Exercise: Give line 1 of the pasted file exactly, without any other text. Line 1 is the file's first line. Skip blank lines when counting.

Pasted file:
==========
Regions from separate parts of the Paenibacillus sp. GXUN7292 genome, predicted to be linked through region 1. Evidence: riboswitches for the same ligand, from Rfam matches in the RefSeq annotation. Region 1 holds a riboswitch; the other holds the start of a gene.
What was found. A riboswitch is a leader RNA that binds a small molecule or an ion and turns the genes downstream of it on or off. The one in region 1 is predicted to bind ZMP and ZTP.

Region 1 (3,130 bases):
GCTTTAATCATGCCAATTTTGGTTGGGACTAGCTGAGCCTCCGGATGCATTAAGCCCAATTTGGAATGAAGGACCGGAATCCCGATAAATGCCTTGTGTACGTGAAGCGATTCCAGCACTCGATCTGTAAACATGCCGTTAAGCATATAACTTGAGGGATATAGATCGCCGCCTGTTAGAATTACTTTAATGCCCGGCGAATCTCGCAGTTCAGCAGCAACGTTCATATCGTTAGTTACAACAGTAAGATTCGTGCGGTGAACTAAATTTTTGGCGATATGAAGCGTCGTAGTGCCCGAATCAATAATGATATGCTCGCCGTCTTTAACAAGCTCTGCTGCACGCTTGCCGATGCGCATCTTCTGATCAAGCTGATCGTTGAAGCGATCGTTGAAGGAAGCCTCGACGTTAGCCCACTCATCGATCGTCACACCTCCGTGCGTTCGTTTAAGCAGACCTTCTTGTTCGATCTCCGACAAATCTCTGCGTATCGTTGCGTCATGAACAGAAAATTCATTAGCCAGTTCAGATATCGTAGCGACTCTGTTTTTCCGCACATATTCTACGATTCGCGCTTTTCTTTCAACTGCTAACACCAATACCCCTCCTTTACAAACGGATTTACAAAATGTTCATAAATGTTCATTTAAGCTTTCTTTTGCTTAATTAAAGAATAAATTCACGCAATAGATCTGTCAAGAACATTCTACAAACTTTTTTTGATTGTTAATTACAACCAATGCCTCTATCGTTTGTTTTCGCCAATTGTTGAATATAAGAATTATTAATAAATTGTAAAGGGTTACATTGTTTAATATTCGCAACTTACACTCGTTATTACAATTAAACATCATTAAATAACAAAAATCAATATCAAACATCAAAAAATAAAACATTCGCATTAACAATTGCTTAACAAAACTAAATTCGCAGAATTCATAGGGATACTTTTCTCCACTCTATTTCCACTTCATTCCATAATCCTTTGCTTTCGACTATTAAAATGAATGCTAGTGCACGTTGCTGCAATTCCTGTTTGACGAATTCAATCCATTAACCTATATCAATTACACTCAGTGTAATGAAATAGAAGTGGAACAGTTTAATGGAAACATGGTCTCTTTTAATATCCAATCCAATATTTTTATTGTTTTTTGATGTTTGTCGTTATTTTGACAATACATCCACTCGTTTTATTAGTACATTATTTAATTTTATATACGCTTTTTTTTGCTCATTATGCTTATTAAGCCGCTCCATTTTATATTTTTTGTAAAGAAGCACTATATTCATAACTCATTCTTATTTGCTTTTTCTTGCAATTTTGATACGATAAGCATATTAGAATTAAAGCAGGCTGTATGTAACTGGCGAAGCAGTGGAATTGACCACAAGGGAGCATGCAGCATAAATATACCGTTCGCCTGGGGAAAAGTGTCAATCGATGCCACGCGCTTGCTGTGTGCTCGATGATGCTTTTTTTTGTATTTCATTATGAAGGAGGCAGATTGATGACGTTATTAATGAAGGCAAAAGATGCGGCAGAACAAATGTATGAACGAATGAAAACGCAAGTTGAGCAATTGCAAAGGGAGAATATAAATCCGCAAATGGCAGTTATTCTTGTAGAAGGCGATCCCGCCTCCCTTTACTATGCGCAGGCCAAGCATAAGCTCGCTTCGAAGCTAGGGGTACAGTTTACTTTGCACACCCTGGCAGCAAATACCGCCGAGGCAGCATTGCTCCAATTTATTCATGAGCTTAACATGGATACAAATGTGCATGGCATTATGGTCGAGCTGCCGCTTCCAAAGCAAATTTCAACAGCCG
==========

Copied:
Regions from separate parts of the Paenibacillus sp. GXUN7292 genome, predicted to be linked through region 1. Evidence: riboswitches for the same ligand, from Rfam matches in the RefSeq annotation. Region 1 holds a riboswitch; the other holds the start of a gene.